Are Aussies disenchanted with our political system?

An esteemed panel of media personalities gave their thoughts on Australia’s growing disenchantment with the Federal government, and the country’s political system as a whole, at an event in central Melbourne this week.

Speaking on Monday at ‘Living in Australia Now, writer and comedian Sami Shah gave a stark assessment of Australia’s current leadership, arguing the nation’s politicians were letting the country down.

“The Australian public are being underserved by our politicians. They are mediocre people with mediocre ideas,” Shah told the audience.

The panel also included the Age news director Michelle Griffin, former Young Queensland Australian of the Year Yassmin Abdel-Magied, documentary maker John Safran, and Institute of Public Affairs senior fellow Chris Berg.

Berg praised Shah’s tough comments, and added that Australia’s electoral system was producing politicians who fail to fully represent the electorate.

“We don’t feel like our political system is responding to us. We don’t feel like our representatives are responding to us,” he said.

“The representative is almost ‘contracted in’ to look after our interests, but we don’t feel like they are doing that. We think that they’ve got other loyalties. We think they’ve got strong loyalties to a parliament or to an ideology that we may or may not share.”

Earlier this year, the public relations giant Edelman published its 2017 ‘Trust Barometer’ survey, which measures public trust in government, media, business and NGOs in 30 countries. In Australia, the survey found public trust in Australia’s government and in its current political system suffered one of the biggest recorded drop-offs.

Addressing the issue of trust, Berg argued that cultural changes in Australia are among the drivers of disenchantment with our political system.

“We demand more from the things we buy,” Berg told the audience.

“When we go to a shop, we are looking for something that is very specific to our preferences – but when we go to the ballot box it’s just like ‘Oh yeah, Labor or Liberal mate.’ That’s it. We don’t get much choice. We don’t feel we’re being satisfied by the political choices we are given.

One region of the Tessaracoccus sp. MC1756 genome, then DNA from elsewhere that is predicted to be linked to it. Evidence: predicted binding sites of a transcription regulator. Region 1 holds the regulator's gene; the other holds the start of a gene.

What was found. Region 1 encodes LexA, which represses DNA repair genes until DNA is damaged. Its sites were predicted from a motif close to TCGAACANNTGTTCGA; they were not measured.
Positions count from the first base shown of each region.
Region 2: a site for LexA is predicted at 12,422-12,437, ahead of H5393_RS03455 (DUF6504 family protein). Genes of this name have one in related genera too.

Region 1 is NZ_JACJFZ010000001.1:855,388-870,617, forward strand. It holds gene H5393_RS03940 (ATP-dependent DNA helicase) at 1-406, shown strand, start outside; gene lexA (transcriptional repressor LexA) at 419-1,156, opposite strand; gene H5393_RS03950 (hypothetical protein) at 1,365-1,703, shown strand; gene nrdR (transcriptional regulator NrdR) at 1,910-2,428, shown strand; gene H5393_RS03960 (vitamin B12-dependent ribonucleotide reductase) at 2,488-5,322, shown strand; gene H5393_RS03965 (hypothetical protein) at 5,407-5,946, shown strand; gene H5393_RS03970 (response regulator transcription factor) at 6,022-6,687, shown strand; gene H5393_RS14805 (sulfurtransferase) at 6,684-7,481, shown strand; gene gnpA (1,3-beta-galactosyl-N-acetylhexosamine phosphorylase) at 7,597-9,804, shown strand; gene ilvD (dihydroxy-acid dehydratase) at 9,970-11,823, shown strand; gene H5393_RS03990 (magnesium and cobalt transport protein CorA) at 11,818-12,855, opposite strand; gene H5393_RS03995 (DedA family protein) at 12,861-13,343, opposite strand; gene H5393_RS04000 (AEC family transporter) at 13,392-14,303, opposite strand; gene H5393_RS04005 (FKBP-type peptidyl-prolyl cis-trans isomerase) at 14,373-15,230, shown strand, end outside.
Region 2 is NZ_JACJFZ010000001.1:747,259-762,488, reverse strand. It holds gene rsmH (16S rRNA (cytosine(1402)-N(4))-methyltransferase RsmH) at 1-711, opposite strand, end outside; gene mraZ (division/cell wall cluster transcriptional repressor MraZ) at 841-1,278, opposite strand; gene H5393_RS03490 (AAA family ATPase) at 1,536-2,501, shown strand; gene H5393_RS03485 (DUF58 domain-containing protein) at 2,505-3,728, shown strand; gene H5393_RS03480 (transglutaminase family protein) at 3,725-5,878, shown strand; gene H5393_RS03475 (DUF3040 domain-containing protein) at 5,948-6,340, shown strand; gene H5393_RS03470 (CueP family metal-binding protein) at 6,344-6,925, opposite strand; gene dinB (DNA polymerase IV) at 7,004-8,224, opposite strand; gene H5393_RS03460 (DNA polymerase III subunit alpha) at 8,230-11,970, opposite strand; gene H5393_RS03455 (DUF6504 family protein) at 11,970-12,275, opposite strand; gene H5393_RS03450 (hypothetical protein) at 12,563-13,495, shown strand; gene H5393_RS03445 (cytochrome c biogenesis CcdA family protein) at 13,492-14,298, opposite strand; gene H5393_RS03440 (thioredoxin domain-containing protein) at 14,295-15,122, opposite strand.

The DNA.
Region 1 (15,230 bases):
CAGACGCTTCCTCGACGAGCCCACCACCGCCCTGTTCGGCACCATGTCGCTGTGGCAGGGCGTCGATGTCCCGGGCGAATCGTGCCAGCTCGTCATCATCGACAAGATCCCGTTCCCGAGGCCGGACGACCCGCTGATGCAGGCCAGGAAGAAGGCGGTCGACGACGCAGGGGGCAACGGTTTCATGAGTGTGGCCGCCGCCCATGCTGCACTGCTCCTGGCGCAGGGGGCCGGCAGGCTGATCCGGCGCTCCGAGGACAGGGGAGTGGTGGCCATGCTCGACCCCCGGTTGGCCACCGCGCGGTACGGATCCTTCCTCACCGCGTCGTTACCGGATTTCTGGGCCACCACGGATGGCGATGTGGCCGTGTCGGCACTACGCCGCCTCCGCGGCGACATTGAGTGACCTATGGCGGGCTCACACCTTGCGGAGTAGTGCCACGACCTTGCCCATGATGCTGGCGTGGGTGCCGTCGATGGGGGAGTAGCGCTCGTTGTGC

“We know that [Australians] are voting more for minor parties. At the last two Federal elections, nearly 25% of people in their Senate have voted against every major party and I’m even including the Greens there as a major party.”

Berg said it was unfair to blame individual politicians, and that what is at issue is the system that produces them.

“We need to figure out a way that we can make the system make them more representable. I don’t blame leadership for that,” he said.

Key issues for Australia

The panel also explored issues facing Australia that need to be talked about more in public forums, such as racism and extremism.

Abdel-Magied opened up about her experiences with racism, saying that the way the world saw her, a Muslim and Sudanese-Australian, has changed.

“I didn’t change the way I viewed the world, the world changed how they saw me,” Abdel-Magied said.

“Living in Australia now I can’t honestly say that we aren’t racist. Individually maybe not, but structurally yes.”

When asked if Australia is more racist than the United States, Abdel-Magied said the US had an advantage in having a public dialogue about the issue.

“The US has the language to talk about race and its effects. In Australia people don’t like to talk about race at all,” she said.

Shah added that more needs to be done for Aboriginal Australians.

“Aboriginal Australians haven’t been just left behind, they’ve been pushed behind, shoved behind,” he said.

Berg also voiced his concerns over citizens remaining in their own political and ideological bubbles, saying that it may lead to cases of extremism.

“I’m concerned about the segment of the population that is embracing and seeking the bubble,” Berg said.

“I’ve seen some data on this, that people who are using the technological capacity they have now to grow into a narrower ideological frame. They identify a smaller community on the internet, and they choose to exclude information that violates the beliefs of that community”

Story and photo by Kyle Standfield.